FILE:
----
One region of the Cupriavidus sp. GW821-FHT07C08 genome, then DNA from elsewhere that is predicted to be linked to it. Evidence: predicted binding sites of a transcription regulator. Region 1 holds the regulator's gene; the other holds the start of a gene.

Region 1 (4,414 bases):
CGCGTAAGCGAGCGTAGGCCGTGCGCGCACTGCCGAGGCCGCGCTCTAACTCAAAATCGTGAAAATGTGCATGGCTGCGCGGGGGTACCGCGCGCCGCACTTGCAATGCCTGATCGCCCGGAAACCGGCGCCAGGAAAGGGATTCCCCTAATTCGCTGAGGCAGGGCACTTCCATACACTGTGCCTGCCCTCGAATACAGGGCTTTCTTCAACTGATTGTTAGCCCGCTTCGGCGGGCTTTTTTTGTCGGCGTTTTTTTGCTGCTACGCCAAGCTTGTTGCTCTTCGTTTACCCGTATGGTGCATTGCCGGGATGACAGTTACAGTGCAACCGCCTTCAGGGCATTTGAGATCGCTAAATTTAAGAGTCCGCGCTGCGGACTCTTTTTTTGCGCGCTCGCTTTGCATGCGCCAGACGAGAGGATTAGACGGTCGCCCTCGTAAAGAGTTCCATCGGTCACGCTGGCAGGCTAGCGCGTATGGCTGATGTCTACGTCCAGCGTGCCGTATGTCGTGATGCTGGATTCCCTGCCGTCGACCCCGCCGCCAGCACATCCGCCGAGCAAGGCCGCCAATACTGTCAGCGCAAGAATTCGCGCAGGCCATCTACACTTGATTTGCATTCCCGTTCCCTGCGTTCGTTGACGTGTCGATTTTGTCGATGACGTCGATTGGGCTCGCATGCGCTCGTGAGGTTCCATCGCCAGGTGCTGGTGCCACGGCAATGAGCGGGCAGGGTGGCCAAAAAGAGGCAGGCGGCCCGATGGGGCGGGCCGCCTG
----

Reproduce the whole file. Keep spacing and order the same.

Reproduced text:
One region of the Cupriavidus sp. GW821-FHT07C08 genome, then DNA from elsewhere that is predicted to be linked to it. Evidence: predicted binding sites of a transcription regulator. Region 1 holds the regulator's gene; the other holds the start of a gene.

Region 1 (4,414 bases):
CGCGTAAGCGAGCGTAGGCCGTGCGCGCACTGCCGAGGCCGCGCTCTAACTCAAAATCGTGAAAATGTGCATGGCTGCGCGGGGGTACCGCGCGCCGCACTTGCAATGCCTGATCGCCCGGAAACCGGCGCCAGGAAAGGGATTCCCCTAATTCGCTGAGGCAGGGCACTTCCATACACTGTGCCTGCCCTCGAATACAGGGCTTTCTTCAACTGATTGTTAGCCCGCTTCGGCGGGCTTTTTTTGTCGGCGTTTTTTTGCTGCTACGCCAAGCTTGTTGCTCTTCGTTTACCCGTATGGTGCATTGCCGGGATGACAGTTACAGTGCAACCGCCTTCAGGGCATTTGAGATCGCTAAATTTAAGAGTCCGCGCTGCGGACTCTTTTTTTGCGCGCTCGCTTTGCATGCGCCAGACGAGAGGATTAGACGGTCGCCCTCGTAAAGAGTTCCATCGGTCACGCTGGCAGGCTAGCGCGTATGGCTGATGTCTACGTCCAGCGTGCCGTATGTCGTGATGCTGGATTCCCTGCCGTCGACCCCGCCGCCAGCACATCCGCCGAGCAAGGCCGCCAATACTGTCAGCGCAAGAATTCGCGCAGGCCATCTACACTTGATTTGCATTCCCGTTCCCTGCGTTCGTTGACGTGTCGATTTTGTCGATGACGTCGATTGGGCTCGCATGCGCTCGTGAGGTTCCATCGCCAGGTGCTGGTGCCACGGCAATGAGCGGGCAGGGTGGCCAAAAAGAGGCAGGCGGCCCGATGGGGCGGGCCGCCTG